Likely voters in the 7th Congressional District should think of themselves as the Apple Inc. of this year's congressional races. As both parties pour vast sums into the race between Dan Lungren and Dr. Ami Bera, the stock of these voters keeps going up, up, up.
No doubt, the stakes are enormous. Republicans are trying to hold control of the U.S. House and possibly widen their majority. Democrats see the 7th District as a potential pick-up and a hugely symbolic chance by a newcomer to knock off a senior GOP member of Congress.
All of this is exciting for political junkies, but for a large number of 7th District voters, their priorities are less partisan. They want a member of Congress who will best represent their district, spur job creation, work across the aisle in Washington and end the gridlock that is crippling our country.
In 2010, this editorial board endorsed Lungren, largely on the argument that he was the best candidate to deliver for his district, particularly for flood control and other infrastructure needs. As for Bera, we stated that his "grasp of the vast challenges facing this country and his district isn't as wide as it needs to be."
Two years later, the verdict is in. Bera has matured, and Lungren has failed to meet local expectations. Even worse, Lungren has voted on a litany of bad bills to block the president's economic stimulus, roll back environmental protections, repeal health care reform and limit women's reproductive choices. Although at times since 2010 he has demonstrated his independence from GOP orthodoxy, he has far too often taken positions that are out of step with his district and the values of this editorial board.
On the local front, no threat looms larger for the Sacramento region than a devastating winter flood. Upgrades of levees in Natomas are needed to protect 100,000 people and end a building moratorium in that basin.
Since Lungren's current district includes part of Natomas, voters there have looked to him to help secure a federal authorization that would finish levee upgrades and end the moratorium.
What has happened? In an interview last week, Lungren insisted he worked ceaselessly to secure a Natomas authorization, which has been hamstrung by overly broad House rules banning "earmarks." He notes that he invited House Speaker John Boehner to tour the Natomas levees (during a visit to Sacramento for a fundraiser.) Lungren says he see three possible paths for securing the Natomas authorization, including changing the definition of an "earmark" to exclude water and flood control projects.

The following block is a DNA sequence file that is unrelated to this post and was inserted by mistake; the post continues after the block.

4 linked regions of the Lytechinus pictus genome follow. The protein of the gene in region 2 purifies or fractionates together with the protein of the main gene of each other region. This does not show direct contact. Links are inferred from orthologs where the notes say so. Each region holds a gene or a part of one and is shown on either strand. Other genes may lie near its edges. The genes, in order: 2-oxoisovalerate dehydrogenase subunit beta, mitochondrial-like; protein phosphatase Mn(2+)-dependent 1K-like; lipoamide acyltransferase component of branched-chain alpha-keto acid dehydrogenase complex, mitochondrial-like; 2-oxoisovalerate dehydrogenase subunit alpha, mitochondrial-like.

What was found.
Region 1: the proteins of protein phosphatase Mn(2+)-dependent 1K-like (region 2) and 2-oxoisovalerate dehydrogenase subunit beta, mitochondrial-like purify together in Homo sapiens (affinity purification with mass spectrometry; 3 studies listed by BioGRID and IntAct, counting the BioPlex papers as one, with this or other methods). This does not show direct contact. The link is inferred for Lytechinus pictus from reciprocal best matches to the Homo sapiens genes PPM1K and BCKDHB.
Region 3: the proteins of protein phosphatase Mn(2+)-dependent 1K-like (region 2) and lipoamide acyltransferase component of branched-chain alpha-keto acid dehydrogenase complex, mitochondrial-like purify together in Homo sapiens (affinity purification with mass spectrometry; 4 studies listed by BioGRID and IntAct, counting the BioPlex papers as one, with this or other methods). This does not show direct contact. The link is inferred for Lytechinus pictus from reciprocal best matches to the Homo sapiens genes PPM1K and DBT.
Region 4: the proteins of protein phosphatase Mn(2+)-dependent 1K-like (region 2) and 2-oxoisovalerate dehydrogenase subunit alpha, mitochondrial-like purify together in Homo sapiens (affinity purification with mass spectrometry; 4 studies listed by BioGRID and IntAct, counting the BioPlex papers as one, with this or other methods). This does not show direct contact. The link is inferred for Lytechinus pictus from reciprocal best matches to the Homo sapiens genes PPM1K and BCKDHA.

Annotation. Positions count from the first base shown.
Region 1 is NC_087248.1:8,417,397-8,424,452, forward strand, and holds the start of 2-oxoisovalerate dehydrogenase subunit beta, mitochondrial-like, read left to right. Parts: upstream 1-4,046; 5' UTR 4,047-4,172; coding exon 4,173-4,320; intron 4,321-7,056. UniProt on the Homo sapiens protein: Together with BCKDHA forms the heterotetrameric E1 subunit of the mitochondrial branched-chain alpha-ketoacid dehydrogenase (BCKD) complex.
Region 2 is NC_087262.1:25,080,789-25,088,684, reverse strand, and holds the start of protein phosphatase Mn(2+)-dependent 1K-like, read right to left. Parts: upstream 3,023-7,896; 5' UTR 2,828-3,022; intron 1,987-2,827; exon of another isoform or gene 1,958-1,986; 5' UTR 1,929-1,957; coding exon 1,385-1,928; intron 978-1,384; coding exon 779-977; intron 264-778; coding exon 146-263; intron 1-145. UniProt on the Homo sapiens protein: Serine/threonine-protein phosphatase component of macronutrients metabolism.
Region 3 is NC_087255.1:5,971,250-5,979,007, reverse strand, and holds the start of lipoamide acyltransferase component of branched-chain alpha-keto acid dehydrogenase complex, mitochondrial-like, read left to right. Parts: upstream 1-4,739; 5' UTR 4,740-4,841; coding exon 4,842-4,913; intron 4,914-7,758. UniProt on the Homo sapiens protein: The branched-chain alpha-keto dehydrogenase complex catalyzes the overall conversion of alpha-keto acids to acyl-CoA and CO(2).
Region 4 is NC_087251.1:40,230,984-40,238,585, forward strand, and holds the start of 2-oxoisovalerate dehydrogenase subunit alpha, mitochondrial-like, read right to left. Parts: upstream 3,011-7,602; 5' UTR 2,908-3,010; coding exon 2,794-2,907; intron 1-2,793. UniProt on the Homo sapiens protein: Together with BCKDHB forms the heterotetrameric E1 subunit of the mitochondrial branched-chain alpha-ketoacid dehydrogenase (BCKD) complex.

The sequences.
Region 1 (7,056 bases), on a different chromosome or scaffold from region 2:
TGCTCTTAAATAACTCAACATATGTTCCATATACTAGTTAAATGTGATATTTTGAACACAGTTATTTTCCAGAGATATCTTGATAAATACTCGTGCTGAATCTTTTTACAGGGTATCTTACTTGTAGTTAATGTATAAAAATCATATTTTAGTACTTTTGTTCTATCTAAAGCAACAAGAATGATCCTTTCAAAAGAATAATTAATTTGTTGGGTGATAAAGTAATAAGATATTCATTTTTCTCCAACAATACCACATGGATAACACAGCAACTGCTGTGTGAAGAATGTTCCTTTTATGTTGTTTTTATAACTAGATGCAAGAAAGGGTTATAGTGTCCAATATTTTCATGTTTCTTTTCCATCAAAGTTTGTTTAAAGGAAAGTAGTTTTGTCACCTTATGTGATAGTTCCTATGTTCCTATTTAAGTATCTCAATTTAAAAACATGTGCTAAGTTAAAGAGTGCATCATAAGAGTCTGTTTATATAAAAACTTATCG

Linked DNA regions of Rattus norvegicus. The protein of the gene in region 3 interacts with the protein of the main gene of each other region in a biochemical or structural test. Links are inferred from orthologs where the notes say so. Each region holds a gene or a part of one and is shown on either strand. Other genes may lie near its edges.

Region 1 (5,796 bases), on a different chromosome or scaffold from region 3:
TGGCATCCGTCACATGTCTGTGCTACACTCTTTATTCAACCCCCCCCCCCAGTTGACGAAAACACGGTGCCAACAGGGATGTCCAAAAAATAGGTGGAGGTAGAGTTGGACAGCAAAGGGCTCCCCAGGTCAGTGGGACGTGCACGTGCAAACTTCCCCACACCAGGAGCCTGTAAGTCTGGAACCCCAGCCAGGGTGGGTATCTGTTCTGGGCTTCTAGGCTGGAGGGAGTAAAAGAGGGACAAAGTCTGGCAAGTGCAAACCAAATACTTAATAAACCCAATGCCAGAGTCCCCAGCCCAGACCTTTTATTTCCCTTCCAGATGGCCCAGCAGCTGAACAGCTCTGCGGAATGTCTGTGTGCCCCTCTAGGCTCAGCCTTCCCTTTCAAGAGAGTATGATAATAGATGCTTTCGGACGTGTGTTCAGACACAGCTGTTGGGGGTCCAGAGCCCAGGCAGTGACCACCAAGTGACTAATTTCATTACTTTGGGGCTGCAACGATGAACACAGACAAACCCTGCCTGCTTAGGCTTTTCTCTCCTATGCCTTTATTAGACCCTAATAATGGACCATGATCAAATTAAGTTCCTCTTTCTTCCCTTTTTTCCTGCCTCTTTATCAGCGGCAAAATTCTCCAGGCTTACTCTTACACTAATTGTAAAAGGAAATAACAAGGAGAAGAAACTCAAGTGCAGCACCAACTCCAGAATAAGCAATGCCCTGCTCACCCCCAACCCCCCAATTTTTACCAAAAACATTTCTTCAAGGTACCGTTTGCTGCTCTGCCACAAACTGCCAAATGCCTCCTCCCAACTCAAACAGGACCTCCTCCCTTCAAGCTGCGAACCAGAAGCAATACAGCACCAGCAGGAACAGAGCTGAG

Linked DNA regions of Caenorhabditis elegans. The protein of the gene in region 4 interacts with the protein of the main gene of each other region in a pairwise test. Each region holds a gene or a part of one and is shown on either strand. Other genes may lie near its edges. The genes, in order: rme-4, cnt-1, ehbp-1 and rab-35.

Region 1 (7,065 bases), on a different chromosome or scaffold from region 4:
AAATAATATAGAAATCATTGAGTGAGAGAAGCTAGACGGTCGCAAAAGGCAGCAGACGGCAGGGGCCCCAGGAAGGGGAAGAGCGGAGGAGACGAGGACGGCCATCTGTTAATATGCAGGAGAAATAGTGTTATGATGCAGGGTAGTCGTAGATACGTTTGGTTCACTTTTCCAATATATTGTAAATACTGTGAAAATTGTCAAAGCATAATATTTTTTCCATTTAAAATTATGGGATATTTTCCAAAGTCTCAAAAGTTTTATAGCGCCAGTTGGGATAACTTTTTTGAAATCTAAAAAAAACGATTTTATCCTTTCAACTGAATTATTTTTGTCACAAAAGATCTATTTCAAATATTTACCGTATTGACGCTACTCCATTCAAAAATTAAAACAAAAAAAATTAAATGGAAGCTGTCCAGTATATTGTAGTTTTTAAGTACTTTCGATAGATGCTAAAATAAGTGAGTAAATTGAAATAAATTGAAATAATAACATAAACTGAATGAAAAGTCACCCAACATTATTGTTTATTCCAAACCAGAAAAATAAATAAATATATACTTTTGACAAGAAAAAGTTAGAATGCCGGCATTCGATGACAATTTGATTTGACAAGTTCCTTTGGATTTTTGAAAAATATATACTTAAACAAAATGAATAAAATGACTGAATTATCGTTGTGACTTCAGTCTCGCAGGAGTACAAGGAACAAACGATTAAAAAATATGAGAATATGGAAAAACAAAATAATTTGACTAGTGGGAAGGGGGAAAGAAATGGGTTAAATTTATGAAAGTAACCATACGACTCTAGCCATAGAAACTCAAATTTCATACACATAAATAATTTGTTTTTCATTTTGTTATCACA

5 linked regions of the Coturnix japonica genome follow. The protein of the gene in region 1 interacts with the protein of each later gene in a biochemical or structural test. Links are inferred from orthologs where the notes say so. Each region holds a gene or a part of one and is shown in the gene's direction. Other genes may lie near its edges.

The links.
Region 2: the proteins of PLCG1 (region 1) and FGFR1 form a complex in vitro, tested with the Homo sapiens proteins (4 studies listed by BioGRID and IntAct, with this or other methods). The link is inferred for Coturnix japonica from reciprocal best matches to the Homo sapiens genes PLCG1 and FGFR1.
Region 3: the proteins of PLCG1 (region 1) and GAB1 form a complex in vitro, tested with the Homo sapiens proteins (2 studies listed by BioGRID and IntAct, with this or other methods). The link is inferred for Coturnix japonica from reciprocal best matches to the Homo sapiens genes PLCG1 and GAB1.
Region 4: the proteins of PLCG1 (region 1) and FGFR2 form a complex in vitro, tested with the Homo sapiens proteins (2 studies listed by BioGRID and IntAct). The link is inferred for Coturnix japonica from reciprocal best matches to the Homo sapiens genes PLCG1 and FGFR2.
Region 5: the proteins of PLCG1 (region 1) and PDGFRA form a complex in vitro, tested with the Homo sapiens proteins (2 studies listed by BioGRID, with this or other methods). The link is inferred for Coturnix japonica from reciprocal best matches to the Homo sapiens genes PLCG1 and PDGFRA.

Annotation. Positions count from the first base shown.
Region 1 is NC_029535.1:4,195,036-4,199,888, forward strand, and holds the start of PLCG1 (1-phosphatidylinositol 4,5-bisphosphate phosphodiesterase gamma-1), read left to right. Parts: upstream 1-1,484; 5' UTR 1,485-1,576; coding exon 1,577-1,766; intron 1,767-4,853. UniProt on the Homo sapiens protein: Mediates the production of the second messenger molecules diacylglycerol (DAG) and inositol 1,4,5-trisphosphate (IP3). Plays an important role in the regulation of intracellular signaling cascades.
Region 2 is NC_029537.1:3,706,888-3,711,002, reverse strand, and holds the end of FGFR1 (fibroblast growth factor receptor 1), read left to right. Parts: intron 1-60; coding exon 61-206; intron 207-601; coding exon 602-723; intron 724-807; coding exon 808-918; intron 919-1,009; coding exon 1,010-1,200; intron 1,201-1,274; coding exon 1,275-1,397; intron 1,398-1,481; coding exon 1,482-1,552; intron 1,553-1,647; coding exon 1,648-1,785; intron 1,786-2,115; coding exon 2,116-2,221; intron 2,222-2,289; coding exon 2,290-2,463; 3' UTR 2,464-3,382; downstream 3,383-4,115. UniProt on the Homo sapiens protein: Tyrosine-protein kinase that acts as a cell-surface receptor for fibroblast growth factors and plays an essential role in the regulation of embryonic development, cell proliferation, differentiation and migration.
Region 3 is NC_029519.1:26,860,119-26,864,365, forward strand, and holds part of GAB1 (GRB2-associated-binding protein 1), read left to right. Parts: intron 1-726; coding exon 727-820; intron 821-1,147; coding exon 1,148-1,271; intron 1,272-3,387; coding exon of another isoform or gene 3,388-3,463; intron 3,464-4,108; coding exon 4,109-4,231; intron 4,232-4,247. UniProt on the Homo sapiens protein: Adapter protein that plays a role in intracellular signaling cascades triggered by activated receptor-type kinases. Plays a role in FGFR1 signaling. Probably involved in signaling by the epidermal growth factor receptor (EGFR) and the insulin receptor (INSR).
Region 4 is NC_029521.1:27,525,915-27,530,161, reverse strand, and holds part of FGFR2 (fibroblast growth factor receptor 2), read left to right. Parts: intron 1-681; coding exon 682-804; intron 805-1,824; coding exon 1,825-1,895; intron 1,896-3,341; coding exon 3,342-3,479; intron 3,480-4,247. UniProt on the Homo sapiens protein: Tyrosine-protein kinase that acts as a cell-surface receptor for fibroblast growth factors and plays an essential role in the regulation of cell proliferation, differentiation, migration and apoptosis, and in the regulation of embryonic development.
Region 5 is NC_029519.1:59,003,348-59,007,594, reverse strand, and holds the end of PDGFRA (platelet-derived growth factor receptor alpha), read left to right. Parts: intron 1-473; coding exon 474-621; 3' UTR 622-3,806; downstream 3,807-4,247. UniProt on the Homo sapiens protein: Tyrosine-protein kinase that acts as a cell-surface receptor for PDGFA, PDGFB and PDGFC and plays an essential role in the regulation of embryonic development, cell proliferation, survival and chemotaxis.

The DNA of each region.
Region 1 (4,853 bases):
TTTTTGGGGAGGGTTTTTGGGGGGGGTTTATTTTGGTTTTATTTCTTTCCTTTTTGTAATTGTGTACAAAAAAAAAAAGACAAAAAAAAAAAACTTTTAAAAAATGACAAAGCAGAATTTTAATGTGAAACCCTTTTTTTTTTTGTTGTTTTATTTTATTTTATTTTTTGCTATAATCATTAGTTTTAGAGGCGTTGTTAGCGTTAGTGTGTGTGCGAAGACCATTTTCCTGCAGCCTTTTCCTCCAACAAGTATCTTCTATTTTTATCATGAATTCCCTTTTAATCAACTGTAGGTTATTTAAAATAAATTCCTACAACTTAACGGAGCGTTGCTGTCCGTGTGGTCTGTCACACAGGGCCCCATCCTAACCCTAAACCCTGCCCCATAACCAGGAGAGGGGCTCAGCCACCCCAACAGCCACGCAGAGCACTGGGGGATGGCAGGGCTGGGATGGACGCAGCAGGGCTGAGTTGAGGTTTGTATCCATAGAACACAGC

All that is fine, but work on the Natomas levees remains stalled, largely because of rules set by the House leadership, of which Lungren is a member. Shouldn't voters hold him at least partly responsible?
As the debate between the two candidates demonstrated on Tuesday, Lungren is clearly more polished than Bera. But Bera has several qualities that would make him an able representative.
He has obvious expertise in health care, having worked as a UC Davis medical professor and associate dean of admissions. In the House, he could help California implement reform and help Sacramento County with its dearth of medical clinics.
Compared with Lungren, Bera also exudes more compassion for the plight of the middle class. He says he'd work to end tax policies and subsidies that have widened the gap between the ultra-rich and everyone else. We also think Bera would be a better "listener" than Lungren. He certainly would be a stronger environmental advocate. He'd take seriously the threat of climate change and vote against bills that allow coal and oil companies to further damage the atmosphere. On abortion, he'd be a strong defender of a woman's right to choose.
Because of the stakes and money raised, this has been an ugly campaign, and likely will become uglier before the Nov. 6 election. But overall, 7th District voters should feel good about the attention they are getting. They have a choice between two thoughtful candidates who both have a passion for their communities and the nation's future. How they vote could well track with the choice facing the nation as a whole.
This editorial was modified from the original to correct Dr. Ami Bera's title at the UC Davis Medical School.